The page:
The United States House of Representatives voted on Friday to pass a $1.7 trillion spending bill to avoid a partial government shutdown, which is due to take effect at midnight in Washington DC (05:00 GMT on Saturday).
The spending bill survived a Republican-led motion for adjournment and passed 225 to 201 across parties. As one of the last important acts of the Democrat-led Congress, it now goes to Democratic President Joe Biden’s desk.
The US Senate had already approved the measure on Thursday. The passage of the bill by both houses of Congress helps prevent a shutdown that would have furloughed government workers and shut down non-essential services.
Remember what Pelosi said about Obamacare: “You have to pass it to find out what’s in it.” That’s exactly the same. The Democrats waited until the last minute in a lame Congress to throw a 4,000-page 2 trillion dollar bill into the American people’s laps. https://t.co/2RUI08VXbl
— Kevin McCarthy (@GOPLeader) December 23, 2022
“The bipartisan funding bill advances key priorities for our country and rounds off a year of historic bipartisan progress for the American people,” US President Joe Biden said in a statement on Friday, adding that he would sign the bill “as soon as it reaches my desk.”
The package includes a 10 percent increase in military spending, bringing the US military budget to $858 billion, $772.5 for various domestic programs and $45 billion in additional military, economic, and humanitarian aid to Ukraine and NATO allies.
Republican members of the House of Representatives passed the 4,155-page spending bill on Friday, which Minority Leader Kevin McCarthy of California called a “monstrosity.”
McCarthy is expected to become Speaker of the House of Representatives when Republicans take control of the chamber next year after the 2022 midterm elections have ruled the majority in their favor.
He will replace current Speaker Nancy Pelosi, who recently announced that she will resign as Democratic Party leader in the House of Representatives.
“It was sad to hear the minority leader say that this legislation is the most shameful thing to see in the House of Representatives in this Congress,” Pelosi said on Friday, echoing McCarthy’s remarks. “I can’t help but ask myself: Had he forgotten January 6?
House Republicans had hoped to postpone the vote on the spending bill until they took control next year. Ahead of Friday’s vote, some party members criticized that the bill would increase government debt and worsen inflation.
Some Republican lawmakers also expressed frustration at the $45 billion price for another round of aid to Ukraine as the country continues to fight the Russian invasion.
While US support for Ukraine is strongly supported by both parties, McCarthy said that the Republican majority would not issue a “blank check” for Ukraine in the future.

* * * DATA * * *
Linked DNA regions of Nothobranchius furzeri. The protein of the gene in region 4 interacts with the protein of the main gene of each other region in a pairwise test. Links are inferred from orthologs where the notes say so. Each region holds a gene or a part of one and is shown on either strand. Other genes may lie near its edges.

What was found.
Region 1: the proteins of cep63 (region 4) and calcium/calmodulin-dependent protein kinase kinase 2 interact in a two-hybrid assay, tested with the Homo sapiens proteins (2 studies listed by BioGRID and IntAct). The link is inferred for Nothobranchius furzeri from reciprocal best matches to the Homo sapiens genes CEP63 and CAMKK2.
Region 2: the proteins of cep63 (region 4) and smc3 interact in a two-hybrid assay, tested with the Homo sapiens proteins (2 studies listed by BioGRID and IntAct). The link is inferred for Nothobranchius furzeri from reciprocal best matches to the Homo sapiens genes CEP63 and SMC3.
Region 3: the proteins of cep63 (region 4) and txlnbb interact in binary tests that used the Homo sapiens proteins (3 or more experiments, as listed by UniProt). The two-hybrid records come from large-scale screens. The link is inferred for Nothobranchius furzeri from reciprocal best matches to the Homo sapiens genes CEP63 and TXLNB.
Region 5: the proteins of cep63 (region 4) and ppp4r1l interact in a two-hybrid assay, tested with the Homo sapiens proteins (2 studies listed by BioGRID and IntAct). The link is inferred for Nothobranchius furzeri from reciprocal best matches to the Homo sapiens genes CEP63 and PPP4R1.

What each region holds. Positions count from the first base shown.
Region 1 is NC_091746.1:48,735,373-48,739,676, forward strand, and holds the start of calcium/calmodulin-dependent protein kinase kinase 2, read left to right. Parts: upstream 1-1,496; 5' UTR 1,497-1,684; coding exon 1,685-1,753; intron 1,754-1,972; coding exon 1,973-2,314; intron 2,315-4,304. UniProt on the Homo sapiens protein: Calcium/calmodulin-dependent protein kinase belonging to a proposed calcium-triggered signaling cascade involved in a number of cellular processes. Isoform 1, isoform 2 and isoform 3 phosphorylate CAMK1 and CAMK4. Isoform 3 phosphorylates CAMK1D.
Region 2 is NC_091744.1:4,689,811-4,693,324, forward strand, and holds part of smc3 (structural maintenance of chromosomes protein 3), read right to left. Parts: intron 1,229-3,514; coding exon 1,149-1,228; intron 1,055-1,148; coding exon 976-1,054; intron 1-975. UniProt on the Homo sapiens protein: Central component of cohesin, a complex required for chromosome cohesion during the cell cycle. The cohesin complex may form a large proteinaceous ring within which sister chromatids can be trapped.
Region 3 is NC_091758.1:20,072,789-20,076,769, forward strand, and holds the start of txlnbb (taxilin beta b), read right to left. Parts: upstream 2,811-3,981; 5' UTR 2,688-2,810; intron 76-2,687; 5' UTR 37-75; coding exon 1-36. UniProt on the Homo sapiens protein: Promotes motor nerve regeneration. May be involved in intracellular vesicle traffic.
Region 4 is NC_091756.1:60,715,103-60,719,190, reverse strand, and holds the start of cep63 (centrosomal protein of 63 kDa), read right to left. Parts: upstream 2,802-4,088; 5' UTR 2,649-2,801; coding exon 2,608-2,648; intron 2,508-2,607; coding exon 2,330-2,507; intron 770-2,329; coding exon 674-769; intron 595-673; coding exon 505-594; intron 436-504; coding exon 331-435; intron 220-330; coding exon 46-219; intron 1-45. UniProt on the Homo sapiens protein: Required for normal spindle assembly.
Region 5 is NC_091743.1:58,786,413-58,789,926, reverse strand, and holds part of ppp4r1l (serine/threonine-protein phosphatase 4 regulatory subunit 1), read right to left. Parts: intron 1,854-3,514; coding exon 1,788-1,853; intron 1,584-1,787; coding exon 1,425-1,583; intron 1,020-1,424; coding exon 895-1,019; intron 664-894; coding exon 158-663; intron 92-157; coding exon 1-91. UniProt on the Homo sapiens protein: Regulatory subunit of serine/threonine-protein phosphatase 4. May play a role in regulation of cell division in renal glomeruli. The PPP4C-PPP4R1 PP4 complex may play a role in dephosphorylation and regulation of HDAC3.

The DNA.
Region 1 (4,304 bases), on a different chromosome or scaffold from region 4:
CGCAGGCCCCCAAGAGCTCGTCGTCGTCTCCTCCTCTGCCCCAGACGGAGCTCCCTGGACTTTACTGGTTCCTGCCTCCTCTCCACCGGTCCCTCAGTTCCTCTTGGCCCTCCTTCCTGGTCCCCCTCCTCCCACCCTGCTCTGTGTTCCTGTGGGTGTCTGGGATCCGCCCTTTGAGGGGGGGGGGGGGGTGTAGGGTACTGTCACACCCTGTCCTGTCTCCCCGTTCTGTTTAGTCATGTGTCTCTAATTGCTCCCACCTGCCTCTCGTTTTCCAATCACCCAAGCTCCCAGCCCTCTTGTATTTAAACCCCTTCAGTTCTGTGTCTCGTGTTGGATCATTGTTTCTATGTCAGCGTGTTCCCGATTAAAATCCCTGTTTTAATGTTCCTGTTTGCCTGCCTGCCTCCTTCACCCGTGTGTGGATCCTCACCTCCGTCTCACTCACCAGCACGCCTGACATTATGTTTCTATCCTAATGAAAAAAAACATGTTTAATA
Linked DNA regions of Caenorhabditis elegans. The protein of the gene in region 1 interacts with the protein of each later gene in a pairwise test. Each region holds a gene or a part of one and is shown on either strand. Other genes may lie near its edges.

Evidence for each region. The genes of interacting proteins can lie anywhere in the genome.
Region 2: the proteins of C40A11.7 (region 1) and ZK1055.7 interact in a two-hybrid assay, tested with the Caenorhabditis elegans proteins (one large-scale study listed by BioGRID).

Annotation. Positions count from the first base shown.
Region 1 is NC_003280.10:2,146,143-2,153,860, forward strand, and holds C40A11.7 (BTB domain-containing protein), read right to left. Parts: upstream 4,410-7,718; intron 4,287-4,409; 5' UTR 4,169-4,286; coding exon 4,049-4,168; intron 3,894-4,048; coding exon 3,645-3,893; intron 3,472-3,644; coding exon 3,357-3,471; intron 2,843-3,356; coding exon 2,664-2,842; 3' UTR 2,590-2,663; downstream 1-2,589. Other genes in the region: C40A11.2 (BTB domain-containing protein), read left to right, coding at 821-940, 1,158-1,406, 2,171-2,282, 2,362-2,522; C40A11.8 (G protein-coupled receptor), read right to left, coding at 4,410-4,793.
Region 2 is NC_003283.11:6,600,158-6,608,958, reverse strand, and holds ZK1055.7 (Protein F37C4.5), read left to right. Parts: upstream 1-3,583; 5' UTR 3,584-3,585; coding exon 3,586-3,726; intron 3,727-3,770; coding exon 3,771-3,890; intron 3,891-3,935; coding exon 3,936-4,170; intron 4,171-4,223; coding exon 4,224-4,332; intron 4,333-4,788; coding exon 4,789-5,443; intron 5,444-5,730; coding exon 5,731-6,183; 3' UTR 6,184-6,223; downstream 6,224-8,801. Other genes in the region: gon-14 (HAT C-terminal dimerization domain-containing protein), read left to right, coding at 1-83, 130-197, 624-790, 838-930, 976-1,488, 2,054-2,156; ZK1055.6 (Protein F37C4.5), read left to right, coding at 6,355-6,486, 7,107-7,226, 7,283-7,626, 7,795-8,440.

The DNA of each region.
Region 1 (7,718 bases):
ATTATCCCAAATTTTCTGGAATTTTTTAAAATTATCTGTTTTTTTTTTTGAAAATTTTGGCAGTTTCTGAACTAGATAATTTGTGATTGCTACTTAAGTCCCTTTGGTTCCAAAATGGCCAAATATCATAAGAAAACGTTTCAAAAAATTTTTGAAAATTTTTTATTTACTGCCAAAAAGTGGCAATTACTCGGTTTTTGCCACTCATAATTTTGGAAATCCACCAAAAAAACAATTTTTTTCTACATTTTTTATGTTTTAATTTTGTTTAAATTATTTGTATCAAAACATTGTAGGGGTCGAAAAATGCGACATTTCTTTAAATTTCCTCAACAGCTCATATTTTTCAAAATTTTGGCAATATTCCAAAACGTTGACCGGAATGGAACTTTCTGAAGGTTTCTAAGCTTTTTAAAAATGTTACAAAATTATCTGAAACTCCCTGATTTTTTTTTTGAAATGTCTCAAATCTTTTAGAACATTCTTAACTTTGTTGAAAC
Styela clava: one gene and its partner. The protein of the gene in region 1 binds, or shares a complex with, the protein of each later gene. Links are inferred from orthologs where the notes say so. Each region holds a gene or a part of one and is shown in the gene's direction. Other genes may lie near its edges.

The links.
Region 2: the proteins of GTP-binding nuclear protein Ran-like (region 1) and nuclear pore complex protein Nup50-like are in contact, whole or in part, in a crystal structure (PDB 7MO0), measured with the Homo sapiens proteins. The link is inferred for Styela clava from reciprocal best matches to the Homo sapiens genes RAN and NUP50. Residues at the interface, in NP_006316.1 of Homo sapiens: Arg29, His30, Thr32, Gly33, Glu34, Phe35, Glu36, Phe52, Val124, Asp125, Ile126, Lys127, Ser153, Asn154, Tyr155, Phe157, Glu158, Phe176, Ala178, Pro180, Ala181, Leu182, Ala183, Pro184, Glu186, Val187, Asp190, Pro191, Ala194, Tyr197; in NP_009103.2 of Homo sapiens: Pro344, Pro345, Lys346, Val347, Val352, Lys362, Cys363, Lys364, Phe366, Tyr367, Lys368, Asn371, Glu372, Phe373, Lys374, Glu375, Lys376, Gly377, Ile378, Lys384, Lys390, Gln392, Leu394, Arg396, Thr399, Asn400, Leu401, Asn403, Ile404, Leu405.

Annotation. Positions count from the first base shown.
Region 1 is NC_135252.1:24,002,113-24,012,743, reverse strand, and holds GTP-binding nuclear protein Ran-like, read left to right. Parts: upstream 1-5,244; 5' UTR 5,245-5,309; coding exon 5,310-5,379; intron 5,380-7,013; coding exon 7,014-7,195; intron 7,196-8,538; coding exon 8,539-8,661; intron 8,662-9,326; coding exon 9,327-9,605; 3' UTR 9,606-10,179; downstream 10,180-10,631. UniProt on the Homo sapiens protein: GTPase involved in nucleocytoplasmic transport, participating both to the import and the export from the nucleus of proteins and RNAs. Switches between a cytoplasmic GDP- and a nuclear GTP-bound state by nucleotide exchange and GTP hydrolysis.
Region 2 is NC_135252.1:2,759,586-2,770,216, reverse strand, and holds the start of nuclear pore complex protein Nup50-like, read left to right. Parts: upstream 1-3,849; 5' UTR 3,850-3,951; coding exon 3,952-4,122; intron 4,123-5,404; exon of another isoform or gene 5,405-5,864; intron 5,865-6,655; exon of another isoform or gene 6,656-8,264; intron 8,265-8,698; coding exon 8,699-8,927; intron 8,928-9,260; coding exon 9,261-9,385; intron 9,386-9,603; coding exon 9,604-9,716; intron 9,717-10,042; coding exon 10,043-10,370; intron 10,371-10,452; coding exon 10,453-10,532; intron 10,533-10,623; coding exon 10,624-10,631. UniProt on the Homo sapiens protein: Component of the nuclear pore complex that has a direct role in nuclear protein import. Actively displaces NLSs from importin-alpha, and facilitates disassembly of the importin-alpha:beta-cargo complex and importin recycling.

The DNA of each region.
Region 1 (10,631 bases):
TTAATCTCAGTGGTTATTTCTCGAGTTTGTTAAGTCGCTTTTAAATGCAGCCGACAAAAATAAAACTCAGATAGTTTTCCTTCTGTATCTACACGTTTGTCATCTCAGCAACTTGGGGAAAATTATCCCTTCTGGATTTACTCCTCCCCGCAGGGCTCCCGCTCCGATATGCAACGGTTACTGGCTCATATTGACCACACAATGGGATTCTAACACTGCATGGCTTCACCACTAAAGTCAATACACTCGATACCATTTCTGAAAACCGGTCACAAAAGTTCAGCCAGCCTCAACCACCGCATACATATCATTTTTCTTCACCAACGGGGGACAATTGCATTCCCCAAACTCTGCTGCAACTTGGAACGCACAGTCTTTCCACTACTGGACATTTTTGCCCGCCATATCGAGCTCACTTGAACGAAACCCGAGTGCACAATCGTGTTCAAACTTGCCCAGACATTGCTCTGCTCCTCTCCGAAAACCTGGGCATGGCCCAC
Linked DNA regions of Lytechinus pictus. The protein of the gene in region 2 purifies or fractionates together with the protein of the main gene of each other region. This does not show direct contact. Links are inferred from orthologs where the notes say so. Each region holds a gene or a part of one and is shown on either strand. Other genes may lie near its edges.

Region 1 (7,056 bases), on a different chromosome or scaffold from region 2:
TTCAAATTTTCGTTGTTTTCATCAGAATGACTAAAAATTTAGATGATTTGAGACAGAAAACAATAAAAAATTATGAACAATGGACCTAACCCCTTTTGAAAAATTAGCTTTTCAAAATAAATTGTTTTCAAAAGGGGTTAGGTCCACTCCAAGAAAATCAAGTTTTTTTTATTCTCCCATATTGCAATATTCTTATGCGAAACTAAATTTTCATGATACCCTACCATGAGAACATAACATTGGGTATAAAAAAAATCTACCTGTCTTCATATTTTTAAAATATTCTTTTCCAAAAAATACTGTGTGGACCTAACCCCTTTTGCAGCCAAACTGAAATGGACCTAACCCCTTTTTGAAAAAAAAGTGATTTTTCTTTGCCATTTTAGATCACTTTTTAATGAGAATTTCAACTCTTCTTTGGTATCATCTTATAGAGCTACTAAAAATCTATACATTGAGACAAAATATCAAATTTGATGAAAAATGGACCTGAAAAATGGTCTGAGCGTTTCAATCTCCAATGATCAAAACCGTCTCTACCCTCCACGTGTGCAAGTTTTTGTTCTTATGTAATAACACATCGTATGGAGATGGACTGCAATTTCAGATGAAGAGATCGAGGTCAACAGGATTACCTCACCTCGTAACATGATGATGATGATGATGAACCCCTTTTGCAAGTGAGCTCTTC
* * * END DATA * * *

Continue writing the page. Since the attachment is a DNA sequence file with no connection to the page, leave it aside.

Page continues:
Another Republican from California, Mike Garcia, accused his colleagues in the House of Representatives of not being physically present for the vote, as they did earlier this week during a visit by Ukrainian President Volodymyr Zelenskyy.
“The fact that more members of Congress came this week to listen to a speech by a president of a foreign nation than to vote on the annual operating budget for our entire country is cold. We need to do better,” he said.
During his trip to the USA, Zelenskyy said he was confident that US support would continue.
Less attention was paid to a 10 percent increase in the country’s military spending, bringing the military budget to record levels of $858 billion from $740 billion in the previous year. Spending on domestic programs also rose by around 6 percent.
An additional $40 billion has been set aside for disaster relief programs for communities across the country struggling to recover from drought, floods, wildfires, and other events.
The spending bill is expected to be the last major bill passed before the new Congress meets in January. While the Republican Party will control the House of Representatives, the Democrats will retain a narrow majority in the Senate.
The divided Congress is expected to quell hopes that the Biden administration will be able to make progress on the more ambitious aspects of the Democratic Party’s agenda, such as immigration reform and gun control.
In the last two years, the Democratic majority in both chambers of Congress has been divided, as conservative-oriented members have discontinued initiatives on issues such as voting rights and climate change.
However, the party has successfully passed major bills that include investments in infrastructure, the US technology sector, and tackling climate change.